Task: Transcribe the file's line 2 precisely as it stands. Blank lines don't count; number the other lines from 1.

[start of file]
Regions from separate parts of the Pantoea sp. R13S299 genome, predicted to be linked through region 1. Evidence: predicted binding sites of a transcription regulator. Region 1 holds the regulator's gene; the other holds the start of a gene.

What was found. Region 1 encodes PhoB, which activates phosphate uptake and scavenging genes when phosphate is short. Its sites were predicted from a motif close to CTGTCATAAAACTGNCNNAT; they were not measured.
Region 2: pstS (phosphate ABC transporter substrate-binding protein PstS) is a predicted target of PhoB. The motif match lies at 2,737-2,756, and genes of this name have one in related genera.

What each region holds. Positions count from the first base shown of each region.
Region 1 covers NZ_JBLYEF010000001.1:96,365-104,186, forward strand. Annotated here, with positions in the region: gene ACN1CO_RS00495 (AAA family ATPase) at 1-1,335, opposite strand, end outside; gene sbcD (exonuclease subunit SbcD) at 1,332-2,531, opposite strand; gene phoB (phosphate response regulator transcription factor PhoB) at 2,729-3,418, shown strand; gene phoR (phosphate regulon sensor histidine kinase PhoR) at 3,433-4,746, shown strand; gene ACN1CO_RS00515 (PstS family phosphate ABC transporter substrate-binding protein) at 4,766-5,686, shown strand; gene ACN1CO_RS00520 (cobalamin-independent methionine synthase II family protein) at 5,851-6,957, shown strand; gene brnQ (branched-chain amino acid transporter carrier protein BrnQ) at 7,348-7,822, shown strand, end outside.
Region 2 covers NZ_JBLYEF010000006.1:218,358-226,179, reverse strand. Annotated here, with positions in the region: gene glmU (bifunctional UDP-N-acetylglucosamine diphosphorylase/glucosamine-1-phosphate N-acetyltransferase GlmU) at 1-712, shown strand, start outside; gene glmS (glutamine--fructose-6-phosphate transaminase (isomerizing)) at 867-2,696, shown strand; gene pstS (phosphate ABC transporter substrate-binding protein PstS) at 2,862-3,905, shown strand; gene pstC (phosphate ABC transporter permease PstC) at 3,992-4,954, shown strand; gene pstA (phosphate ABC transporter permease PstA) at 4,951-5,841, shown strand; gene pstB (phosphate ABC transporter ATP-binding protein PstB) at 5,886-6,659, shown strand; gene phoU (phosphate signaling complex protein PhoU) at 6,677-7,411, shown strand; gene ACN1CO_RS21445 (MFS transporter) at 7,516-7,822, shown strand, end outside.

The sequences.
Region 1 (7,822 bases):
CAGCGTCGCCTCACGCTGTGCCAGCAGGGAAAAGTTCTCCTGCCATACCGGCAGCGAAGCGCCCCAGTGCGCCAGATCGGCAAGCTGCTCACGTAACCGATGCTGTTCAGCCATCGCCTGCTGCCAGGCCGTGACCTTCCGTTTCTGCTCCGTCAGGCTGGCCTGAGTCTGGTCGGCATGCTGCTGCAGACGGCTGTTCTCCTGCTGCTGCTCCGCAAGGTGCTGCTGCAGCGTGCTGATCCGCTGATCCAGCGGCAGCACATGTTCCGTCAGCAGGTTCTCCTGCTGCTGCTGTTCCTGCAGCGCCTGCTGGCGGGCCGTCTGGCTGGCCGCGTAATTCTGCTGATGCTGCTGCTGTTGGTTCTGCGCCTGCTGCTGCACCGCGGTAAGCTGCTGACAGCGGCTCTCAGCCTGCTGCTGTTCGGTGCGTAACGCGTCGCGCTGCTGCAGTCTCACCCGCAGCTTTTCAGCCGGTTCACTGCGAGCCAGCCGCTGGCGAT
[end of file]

What was found. Region 1 encodes PhoB, which activates phosphate uptake and scavenging genes when phosphate is short. Its sites were predicted from a motif close to CTGTCATAAAACTGNCNNAT; they were not measured.